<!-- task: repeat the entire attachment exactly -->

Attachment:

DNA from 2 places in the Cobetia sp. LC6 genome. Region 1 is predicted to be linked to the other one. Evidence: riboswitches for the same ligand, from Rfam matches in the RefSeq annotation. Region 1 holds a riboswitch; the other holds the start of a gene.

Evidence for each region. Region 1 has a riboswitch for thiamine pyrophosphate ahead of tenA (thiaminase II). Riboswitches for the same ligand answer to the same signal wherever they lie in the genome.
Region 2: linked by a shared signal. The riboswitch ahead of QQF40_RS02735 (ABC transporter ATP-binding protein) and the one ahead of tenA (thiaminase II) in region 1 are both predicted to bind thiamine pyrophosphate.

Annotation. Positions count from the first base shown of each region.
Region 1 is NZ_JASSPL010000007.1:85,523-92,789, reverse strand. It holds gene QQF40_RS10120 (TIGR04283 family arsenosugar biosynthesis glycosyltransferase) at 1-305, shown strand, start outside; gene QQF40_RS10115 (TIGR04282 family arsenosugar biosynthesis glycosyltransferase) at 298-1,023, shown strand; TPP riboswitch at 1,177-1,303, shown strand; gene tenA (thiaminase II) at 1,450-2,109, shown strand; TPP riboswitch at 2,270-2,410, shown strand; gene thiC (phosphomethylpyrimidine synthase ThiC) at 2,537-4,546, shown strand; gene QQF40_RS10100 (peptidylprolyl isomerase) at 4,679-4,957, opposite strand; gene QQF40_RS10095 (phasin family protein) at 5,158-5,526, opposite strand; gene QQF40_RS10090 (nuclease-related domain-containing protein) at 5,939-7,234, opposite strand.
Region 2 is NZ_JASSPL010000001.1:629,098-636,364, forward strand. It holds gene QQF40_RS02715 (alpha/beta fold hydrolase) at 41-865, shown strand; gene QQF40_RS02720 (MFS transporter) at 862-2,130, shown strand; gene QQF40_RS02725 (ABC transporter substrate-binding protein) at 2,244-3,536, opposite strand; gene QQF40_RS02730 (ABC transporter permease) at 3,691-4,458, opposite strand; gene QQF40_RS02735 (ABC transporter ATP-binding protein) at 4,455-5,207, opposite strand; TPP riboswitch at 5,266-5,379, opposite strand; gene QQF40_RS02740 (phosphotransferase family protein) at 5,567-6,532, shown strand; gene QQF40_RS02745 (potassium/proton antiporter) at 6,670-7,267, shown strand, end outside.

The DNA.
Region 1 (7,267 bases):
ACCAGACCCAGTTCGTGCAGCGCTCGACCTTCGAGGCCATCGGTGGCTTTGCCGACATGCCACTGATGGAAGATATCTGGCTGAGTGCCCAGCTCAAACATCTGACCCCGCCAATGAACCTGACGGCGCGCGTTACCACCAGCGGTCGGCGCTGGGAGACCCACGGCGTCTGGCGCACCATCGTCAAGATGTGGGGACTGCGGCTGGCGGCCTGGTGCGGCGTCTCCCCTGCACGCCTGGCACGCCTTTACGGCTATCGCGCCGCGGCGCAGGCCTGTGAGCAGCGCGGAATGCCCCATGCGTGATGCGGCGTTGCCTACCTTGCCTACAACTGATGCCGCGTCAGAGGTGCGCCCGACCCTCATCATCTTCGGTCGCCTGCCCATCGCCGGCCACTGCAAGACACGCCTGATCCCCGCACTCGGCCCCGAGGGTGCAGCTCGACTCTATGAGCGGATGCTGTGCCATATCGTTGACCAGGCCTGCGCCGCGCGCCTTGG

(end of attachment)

DNA from 2 places in the Cobetia sp. LC6 genome. Region 1 is predicted to be linked to the other one. Evidence: riboswitches for the same ligand, from Rfam matches in the RefSeq annotation. Region 1 holds a riboswitch; the other holds the start of a gene.

Evidence for each region. Region 1 has a riboswitch for thiamine pyrophosphate ahead of tenA (thiaminase II). Riboswitches for the same ligand answer to the same signal wherever they lie in the genome.
Region 2: linked by a shared signal. The riboswitch ahead of QQF40_RS02735 (ABC transporter ATP-binding protein) and the one ahead of tenA (thiaminase II) in region 1 are both predicted to bind thiamine pyrophosphate.

Annotation. Positions count from the first base shown of each region.
Region 1 is NZ_JASSPL010000007.1:85,523-92,789, reverse strand. It holds gene QQF40_RS10120 (TIGR04283 family arsenosugar biosynthesis glycosyltransferase) at 1-305, shown strand, start outside; gene QQF40_RS10115 (TIGR04282 family arsenosugar biosynthesis glycosyltransferase) at 298-1,023, shown strand; TPP riboswitch at 1,177-1,303, shown strand; gene tenA (thiaminase II) at 1,450-2,109, shown strand; TPP riboswitch at 2,270-2,410, shown strand; gene thiC (phosphomethylpyrimidine synthase ThiC) at 2,537-4,546, shown strand; gene QQF40_RS10100 (peptidylprolyl isomerase) at 4,679-4,957, opposite strand; gene QQF40_RS10095 (phasin family protein) at 5,158-5,526, opposite strand; gene QQF40_RS10090 (nuclease-related domain-containing protein) at 5,939-7,234, opposite strand.
Region 2 is NZ_JASSPL010000001.1:629,098-636,364, forward strand. It holds gene QQF40_RS02715 (alpha/beta fold hydrolase) at 41-865, shown strand; gene QQF40_RS02720 (MFS transporter) at 862-2,130, shown strand; gene QQF40_RS02725 (ABC transporter substrate-binding protein) at 2,244-3,536, opposite strand; gene QQF40_RS02730 (ABC transporter permease) at 3,691-4,458, opposite strand; gene QQF40_RS02735 (ABC transporter ATP-binding protein) at 4,455-5,207, opposite strand; TPP riboswitch at 5,266-5,379, opposite strand; gene QQF40_RS02740 (phosphotransferase family protein) at 5,567-6,532, shown strand; gene QQF40_RS02745 (potassium/proton antiporter) at 6,670-7,267, shown strand, end outside.

The DNA.
Region 1 (7,267 bases):
ACCAGACCCAGTTCGTGCAGCGCTCGACCTTCGAGGCCATCGGTGGCTTTGCCGACATGCCACTGATGGAAGATATCTGGCTGAGTGCCCAGCTCAAACATCTGACCCCGCCAATGAACCTGACGGCGCGCGTTACCACCAGCGGTCGGCGCTGGGAGACCCACGGCGTCTGGCGCACCATCGTCAAGATGTGGGGACTGCGGCTGGCGGCCTGGTGCGGCGTCTCCCCTGCACGCCTGGCACGCCTTTACGGCTATCGCGCCGCGGCGCAGGCCTGTGAGCAGCGCGGAATGCCCCATGCGTGATGCGGCGTTGCCTACCTTGCCTACAACTGATGCCGCGTCAGAGGTGCGCCCGACCCTCATCATCTTCGGTCGCCTGCCCATCGCCGGCCACTGCAAGACACGCCTGATCCCCGCACTCGGCCCCGAGGGTGCAGCTCGACTCTATGAGCGGATGCTGTGCCATATCGTTGACCAGGCCTGCGCCGCGCGCCTTGG